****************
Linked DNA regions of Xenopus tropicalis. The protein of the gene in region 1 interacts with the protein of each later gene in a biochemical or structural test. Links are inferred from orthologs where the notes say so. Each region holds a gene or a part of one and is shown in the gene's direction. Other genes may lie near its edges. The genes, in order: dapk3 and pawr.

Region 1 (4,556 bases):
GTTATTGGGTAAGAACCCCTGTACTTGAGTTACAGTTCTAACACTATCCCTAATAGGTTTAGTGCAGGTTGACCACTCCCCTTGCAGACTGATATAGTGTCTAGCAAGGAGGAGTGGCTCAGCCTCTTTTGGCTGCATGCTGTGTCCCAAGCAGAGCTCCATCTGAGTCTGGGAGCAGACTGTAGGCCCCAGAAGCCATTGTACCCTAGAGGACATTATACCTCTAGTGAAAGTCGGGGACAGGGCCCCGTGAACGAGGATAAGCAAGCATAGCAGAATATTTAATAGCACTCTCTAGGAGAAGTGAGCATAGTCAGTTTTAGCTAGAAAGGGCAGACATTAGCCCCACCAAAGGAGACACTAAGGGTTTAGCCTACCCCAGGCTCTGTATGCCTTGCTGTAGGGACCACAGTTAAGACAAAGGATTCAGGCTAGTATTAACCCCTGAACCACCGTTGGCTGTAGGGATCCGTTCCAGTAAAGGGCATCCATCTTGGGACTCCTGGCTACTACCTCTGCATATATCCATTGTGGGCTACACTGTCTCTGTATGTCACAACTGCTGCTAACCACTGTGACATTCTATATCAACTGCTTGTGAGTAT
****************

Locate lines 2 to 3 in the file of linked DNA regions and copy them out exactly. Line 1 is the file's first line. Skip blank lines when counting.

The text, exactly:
Region 1 (4,556 bases):
GTTATTGGGTAAGAACCCCTGTACTTGAGTTACAGTTCTAACACTATCCCTAATAGGTTTAGTGCAGGTTGACCACTCCCCTTGCAGACTGATATAGTGTCTAGCAAGGAGGAGTGGCTCAGCCTCTTTTGGCTGCATGCTGTGTCCCAAGCAGAGCTCCATCTGAGTCTGGGAGCAGACTGTAGGCCCCAGAAGCCATTGTACCCTAGAGGACATTATACCTCTAGTGAAAGTCGGGGACAGGGCCCCGTGAACGAGGATAAGCAAGCATAGCAGAATATTTAATAGCACTCTCTAGGAGAAGTGAGCATAGTCAGTTTTAGCTAGAAAGGGCAGACATTAGCCCCACCAAAGGAGACACTAAGGGTTTAGCCTACCCCAGGCTCTGTATGCCTTGCTGTAGGGACCACAGTTAAGACAAAGGATTCAGGCTAGTATTAACCCCTGAACCACCGTTGGCTGTAGGGATCCGTTCCAGTAAAGGGCATCCATCTTGGGACTCCTGGCTACTACCTCTGCATATATCCATTGTGGGCTACACTGTCTCTGTATGTCACAACTGCTGCTAACCACTGTGACATTCTATATCAACTGCTTGTGAGTAT